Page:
Similar to the traditional patch clamp invented by Erwin Neher and Bert Sakmann1, sperm cell patch clamp enables interrogation of individual ion channel activity, as well as recording from the activity of the entire ion channel population within the single cell2,3. The method allows for the identification of a specific ion channel type under degrees of decoupling from enzymatic intracellular processes. This method is crucial for the determination of ion channel activity based on its electrophysiological and pharmacological fingerprints, and hence, provides a reliable identification strategy. The downside of the method is its inability to detect non-electrogenic transporters. Additionally, basic electrophysiological training is helpful to understand the nuances of the protocol. To master the patch clamp technique and apply it to mammalian spermatozoa, we recommend studying basic patch clamp literature4,5. In this paper we provide a detailed step-by-step procedure and highlight unique practices that make this technique easy to understand and available to anyone who wishes to practice sperm cell electrophysiology.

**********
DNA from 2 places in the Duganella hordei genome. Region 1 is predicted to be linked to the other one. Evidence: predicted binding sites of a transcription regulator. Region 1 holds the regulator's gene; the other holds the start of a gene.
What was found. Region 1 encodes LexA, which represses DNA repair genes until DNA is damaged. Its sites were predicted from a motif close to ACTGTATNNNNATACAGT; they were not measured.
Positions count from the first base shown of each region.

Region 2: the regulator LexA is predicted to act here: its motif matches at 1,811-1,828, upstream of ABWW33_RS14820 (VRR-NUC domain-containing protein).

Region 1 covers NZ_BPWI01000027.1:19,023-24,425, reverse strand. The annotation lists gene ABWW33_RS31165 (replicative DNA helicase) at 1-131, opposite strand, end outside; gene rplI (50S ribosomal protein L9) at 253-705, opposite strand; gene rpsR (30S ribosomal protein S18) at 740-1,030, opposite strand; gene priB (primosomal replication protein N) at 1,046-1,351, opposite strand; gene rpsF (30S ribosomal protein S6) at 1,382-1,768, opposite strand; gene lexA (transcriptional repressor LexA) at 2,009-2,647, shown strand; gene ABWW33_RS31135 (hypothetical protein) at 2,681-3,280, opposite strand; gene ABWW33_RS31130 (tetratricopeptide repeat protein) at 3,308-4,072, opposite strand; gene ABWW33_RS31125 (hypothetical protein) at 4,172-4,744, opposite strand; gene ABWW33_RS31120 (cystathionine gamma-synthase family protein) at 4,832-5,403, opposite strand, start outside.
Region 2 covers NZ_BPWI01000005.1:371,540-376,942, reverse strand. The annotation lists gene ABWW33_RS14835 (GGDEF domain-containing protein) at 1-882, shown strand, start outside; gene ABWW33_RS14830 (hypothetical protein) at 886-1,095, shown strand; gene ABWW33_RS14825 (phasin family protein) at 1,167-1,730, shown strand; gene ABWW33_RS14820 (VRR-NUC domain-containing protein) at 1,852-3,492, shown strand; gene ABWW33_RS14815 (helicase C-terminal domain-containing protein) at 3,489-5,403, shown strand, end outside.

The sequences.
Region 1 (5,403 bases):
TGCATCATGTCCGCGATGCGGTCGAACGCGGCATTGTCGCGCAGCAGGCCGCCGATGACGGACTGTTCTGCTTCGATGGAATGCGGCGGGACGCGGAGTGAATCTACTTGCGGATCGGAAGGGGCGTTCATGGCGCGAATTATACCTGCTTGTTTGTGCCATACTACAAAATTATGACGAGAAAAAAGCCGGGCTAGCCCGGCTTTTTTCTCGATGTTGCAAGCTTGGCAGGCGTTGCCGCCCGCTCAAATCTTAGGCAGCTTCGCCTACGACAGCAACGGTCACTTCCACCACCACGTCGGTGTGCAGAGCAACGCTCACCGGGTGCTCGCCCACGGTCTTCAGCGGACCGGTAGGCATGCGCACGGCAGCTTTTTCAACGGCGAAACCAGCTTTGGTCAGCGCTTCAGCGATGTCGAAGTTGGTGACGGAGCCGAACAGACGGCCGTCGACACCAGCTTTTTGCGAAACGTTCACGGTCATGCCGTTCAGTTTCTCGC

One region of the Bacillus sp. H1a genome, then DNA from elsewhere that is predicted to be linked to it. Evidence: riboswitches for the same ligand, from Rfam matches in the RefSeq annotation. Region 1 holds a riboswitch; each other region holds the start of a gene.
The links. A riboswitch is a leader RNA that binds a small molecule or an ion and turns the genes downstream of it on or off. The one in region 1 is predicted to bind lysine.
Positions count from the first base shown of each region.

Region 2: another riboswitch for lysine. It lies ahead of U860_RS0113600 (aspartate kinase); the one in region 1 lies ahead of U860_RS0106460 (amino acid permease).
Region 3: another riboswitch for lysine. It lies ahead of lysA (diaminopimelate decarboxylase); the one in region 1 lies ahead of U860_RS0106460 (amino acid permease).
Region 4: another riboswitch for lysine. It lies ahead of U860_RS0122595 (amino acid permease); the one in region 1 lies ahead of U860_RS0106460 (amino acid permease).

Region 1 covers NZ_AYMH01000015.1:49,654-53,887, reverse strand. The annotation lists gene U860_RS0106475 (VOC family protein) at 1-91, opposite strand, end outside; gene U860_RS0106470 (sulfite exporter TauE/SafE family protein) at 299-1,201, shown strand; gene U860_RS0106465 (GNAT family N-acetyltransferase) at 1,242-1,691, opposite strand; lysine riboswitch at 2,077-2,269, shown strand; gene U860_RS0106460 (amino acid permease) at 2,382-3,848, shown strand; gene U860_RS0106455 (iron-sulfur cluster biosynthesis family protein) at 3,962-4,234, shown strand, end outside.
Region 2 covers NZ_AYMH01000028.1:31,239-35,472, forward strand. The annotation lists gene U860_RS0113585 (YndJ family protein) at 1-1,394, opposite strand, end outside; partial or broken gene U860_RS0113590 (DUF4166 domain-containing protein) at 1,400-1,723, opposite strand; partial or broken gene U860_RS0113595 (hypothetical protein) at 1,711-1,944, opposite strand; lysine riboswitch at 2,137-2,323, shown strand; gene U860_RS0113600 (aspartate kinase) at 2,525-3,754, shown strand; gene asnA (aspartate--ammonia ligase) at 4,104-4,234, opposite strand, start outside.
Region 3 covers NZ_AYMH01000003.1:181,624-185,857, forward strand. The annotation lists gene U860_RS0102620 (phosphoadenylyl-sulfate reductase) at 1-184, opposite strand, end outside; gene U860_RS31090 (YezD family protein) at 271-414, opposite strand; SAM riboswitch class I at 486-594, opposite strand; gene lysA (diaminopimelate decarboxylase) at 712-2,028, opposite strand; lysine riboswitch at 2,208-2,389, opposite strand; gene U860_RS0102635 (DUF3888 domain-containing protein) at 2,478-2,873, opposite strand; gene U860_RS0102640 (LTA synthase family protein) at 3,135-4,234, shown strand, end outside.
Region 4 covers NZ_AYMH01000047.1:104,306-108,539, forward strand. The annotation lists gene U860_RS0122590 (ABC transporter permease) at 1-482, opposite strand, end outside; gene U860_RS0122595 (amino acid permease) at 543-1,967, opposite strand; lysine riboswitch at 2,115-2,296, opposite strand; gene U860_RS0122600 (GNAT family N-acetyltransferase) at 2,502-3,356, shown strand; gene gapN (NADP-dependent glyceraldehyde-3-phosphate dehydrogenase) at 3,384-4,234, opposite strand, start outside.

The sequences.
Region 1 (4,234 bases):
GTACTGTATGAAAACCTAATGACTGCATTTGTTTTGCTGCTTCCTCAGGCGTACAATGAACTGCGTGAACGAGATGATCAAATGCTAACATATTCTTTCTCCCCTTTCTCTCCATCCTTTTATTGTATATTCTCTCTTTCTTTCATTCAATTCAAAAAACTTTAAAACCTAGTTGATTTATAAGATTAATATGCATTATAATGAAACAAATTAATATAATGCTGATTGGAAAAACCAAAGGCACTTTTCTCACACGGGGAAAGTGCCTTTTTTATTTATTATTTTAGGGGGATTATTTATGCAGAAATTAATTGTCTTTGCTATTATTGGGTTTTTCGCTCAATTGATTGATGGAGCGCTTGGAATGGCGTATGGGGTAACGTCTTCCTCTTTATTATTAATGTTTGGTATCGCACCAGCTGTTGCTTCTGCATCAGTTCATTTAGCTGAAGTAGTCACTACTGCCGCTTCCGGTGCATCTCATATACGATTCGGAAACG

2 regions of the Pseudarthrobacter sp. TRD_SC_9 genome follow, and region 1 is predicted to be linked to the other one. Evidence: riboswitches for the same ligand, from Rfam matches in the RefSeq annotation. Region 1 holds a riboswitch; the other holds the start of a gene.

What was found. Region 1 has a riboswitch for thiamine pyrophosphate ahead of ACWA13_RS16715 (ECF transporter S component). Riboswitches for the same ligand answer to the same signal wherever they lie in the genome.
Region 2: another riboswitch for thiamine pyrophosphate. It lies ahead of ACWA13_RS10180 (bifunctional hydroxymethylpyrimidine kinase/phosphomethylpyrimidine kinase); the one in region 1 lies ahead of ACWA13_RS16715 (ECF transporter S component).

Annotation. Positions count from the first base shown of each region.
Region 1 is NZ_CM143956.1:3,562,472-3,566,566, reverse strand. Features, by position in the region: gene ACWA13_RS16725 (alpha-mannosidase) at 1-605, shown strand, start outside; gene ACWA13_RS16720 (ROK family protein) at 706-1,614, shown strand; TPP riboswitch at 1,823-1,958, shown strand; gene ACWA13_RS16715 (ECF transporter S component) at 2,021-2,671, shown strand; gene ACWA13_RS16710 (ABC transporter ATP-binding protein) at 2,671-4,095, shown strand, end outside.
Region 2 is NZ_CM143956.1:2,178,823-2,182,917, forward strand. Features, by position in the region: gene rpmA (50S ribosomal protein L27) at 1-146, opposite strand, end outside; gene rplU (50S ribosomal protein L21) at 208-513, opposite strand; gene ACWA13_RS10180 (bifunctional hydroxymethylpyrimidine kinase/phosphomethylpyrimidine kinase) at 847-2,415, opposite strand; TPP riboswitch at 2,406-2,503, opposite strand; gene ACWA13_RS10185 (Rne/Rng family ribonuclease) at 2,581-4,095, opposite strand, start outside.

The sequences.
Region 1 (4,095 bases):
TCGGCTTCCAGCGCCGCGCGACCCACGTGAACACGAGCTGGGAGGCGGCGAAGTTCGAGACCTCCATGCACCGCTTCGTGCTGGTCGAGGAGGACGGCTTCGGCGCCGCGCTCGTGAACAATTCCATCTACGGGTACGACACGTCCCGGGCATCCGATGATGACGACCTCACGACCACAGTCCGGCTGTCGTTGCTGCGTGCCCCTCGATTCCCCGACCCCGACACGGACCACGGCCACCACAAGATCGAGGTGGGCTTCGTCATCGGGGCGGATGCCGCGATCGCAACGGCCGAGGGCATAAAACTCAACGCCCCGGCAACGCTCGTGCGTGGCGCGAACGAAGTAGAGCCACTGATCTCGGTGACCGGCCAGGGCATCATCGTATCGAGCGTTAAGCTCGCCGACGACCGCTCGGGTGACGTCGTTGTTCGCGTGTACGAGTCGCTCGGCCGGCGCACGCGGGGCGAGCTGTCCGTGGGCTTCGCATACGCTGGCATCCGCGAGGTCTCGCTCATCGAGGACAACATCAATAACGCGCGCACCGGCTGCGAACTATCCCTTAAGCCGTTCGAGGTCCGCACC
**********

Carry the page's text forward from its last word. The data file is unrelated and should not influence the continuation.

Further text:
Ion homeostasis is an essential physiological function of sperm cells that heavily relies on ion channels and ion transporters to maintain physiologically important ion gradients, vary intracellular calcium, and change transmembrane voltage. Ion channels and ion transporters regulate essential sperm cell functions such as motility, navigation in the female reproductive tract, spermatozoan maturation, and in marine organisms, chemotaxis toward the egg6,7,8,9,10,11,12. Sperm motility is a gradually acquired process. Sperm cells are mainly quiescent during their maturation in the testis and during their consequent passage through epididymis. Their motility is restrained by an acidic epididymal environment that leads to an internal acidification of the sperm cell. This impairs the function of the axoneme since it is unable to function below pH 6.013,14. However, upon exposure to the seminal fluids or a more alkaline environment, sperm intracellular ion concentrations and cytoplasmic pH undergo major changes and the spermatozoon becomes motile15,16,17. The movement of the sperm flagellum is powered by ATP hydrolysis that supports sliding of axonemal microtubules18 and this process is highly pH-dependent14. Additionally, flagellar movement is also controlled by an elevation of intraflagellar calcium and cAMP13,19,20,21,22,23,24. These factors i.e., sperm intracellular calcium concentration [Ca2+]i ,pH, ATP and cAMP are the main regulatory mechanisms allowing for motility changes and their concentrations are tightly regulated by the sperm ion channels and transporters.